Like Nick Carraway, Fitzgerald’s quietly voyeuristic double, my parents were keen to overcompensate for a blindered pioneer optimism that surfaced, like the gold flakes washing up on the edge of Sutter’s Mill in 1848, at historic moments of speculative opportunism. Europe was to be the blue-chip, 24-karat insurance policy against the cultural iron pyrite of the Klondike Old West. One vanished world would replace another, so that the traditions of a third could better be absorbed. In my parent’s anxious mind, this steady diet of duomos, coliseums, basilicas and canals was to be their last-ditch pedagogical effort before summarily cutting the cord, a pre-emptive strike against a lingering inferiority complex which clung to “Left Coast” pilgrims with the same tenacious grip as the quaint, fog-enshrouded cliches of cable cars cresting near-vertical hills. Steep and deep, the Rice-a-Roni treat. Then as now, this catchy emblem of civic boosterism encapsulated the equally shallow roots that prompted Nick Carraway, with a sigh of retrospective clarity, to muse: “I see now that this has been a story of the West, after all–Tom and Gatsby, Daisy and Jordan and I, were all Westerners, and perhaps we possessed some deficiency in common which made us subtly unadaptable to Eastern life.”

It turned out to be a sweet deal. Notre Dame, the Spanish Steps, and the Parthenon by day — cocktails, clubs, and a crash course in an international sign language of fumbling overtures, both erotic and otherwise by night. There was to be one condition, however, rigorously enforced by my mother, who it’s worth noting was a 3rd generation Italian-American who had faithfully, in the truest sense, attended Catholic schools: I was expected to refrain from any late night bacchanals on the day before we visited St. Peter’s Basilica in Vatican City. Not only was it understood that I would be refreshed, alert and literally bright-eyed and bushy-tailed on this auspicious day, I was expected to be an enthusiastic recipient of whatever magisterial performance art and ceremonial prestidigitation was on offer. In short, I was to leave my casually earned cynicism and budding Enlightenment principles at the door. This was the liturgy in advance of the liturgy, so to speak. I needed only to remain tight-lipped and open minded while Pope John Paul II addressed his adoring crowd of thousands. For this small price I would buy my future freedom.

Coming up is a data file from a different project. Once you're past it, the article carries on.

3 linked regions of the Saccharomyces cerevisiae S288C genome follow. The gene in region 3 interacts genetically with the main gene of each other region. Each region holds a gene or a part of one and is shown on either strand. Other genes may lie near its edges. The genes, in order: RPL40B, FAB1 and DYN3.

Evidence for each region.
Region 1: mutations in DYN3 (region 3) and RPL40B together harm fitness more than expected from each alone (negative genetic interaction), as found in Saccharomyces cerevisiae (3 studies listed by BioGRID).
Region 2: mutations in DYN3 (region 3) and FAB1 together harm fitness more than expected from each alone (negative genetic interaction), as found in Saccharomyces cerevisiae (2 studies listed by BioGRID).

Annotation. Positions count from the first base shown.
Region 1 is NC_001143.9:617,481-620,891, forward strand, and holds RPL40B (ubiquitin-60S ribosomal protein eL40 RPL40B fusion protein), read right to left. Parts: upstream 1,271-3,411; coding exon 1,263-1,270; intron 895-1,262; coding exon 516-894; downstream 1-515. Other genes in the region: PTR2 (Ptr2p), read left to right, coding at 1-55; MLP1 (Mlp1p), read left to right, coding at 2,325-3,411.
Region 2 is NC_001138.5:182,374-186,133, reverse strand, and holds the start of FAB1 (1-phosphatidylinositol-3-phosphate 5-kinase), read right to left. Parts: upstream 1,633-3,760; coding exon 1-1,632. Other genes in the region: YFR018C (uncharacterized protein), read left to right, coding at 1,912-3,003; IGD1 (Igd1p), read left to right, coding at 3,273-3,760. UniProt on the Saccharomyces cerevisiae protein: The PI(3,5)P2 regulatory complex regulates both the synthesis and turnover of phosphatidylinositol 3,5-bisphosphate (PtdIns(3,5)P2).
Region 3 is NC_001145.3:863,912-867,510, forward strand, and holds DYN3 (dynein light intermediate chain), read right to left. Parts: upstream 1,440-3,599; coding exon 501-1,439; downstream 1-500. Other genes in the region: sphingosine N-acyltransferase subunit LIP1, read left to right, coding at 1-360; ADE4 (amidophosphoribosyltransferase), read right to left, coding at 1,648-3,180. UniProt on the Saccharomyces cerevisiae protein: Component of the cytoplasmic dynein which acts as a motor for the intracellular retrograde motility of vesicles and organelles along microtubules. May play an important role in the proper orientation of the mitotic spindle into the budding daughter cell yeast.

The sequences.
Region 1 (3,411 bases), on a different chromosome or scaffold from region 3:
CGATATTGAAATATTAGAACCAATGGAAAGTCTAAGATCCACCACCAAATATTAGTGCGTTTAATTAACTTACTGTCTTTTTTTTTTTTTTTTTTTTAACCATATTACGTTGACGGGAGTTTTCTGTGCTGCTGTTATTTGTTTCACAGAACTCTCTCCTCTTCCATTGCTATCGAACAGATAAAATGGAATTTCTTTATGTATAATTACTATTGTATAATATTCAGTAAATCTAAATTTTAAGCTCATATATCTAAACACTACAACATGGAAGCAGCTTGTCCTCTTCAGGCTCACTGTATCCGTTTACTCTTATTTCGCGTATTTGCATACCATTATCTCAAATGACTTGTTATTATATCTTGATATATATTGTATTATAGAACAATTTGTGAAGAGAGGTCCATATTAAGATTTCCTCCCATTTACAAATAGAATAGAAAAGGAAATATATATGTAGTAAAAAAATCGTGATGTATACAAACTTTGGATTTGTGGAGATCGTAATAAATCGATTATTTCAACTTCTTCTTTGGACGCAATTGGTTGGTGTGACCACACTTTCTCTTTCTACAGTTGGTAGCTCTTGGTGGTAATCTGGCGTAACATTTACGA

By the end of his 27 year reign, Pope John Paul II made 170 visits to 115 countries, survived two assassination attempts, beatified 1,340 people (more than all the previous Popes combined), mastered a total of 10 languages, and wrote 14 papal encyclicals. Still, this was 1987 and it would be seven years before Time Magazine crowned the Pope “Man of the Year,” a secular canonization ensuring eternal pop-celebrity. Though I had sworn off comic books not long before, in 1983 Marvel published a four issue mini-series featuring the Pope that made Karol Josef Wojtyla the man seem at least as superhuman as Daredevil or Moon Knight. He was an actor, playwright, and goalie on his high school soccer team. He was hit by a German truck in WWII and easily recovered from a massive concussion. He took two bullets at the hands of Mehmet Ali Agca, a Soviet-hired Bulgarian gunman, lost three-quarters of his own blood and — dare I say it? — miraculously lived. Did I mention that the Don Magic Juan was an avid downhill skier and alpine expert? The tale of the tape was staggering. In my fevered 14 year-old pulp imagination Pope John Paul II was the Silver Surfer and Galactus rolled into one: simultaneously both herald of the legendary devourer of planets, and said cosmic gourmand.